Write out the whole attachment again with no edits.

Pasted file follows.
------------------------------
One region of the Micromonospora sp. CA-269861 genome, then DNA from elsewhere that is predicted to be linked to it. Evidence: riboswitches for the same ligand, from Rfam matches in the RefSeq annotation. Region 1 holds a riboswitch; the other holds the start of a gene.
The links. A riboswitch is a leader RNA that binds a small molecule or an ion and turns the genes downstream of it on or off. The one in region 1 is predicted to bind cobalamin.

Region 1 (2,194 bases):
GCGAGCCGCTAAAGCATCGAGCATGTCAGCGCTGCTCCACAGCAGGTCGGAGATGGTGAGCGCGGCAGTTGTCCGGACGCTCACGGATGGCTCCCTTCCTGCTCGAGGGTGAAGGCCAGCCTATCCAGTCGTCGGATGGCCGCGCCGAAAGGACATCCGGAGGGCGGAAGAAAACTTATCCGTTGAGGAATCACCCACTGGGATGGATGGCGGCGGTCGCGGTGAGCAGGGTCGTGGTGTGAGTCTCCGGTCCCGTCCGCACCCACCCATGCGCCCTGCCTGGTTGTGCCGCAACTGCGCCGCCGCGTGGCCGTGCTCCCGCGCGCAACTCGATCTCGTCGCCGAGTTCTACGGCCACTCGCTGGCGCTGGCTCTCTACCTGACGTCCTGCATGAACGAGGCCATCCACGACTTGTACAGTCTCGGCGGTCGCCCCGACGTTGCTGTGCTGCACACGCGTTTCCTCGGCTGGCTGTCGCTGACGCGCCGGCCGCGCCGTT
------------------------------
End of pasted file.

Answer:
One region of the Micromonospora sp. CA-269861 genome, then DNA from elsewhere that is predicted to be linked to it. Evidence: riboswitches for the same ligand, from Rfam matches in the RefSeq annotation. Region 1 holds a riboswitch; the other holds the start of a gene.
The links. A riboswitch is a leader RNA that binds a small molecule or an ion and turns the genes downstream of it on or off. The one in region 1 is predicted to bind cobalamin.

Region 1 (2,194 bases):
GCGAGCCGCTAAAGCATCGAGCATGTCAGCGCTGCTCCACAGCAGGTCGGAGATGGTGAGCGCGGCAGTTGTCCGGACGCTCACGGATGGCTCCCTTCCTGCTCGAGGGTGAAGGCCAGCCTATCCAGTCGTCGGATGGCCGCGCCGAAAGGACATCCGGAGGGCGGAAGAAAACTTATCCGTTGAGGAATCACCCACTGGGATGGATGGCGGCGGTCGCGGTGAGCAGGGTCGTGGTGTGAGTCTCCGGTCCCGTCCGCACCCACCCATGCGCCCTGCCTGGTTGTGCCGCAACTGCGCCGCCGCGTGGCCGTGCTCCCGCGCGCAACTCGATCTCGTCGCCGAGTTCTACGGCCACTCGCTGGCGCTGGCTCTCTACCTGACGTCCTGCATGAACGAGGCCATCCACGACTTGTACAGTCTCGGCGGTCGCCCCGACGTTGCTGTGCTGCACACGCGTTTCCTCGGCTGGCTGTCGCTGACGCGCCGGCCGCGCCGTT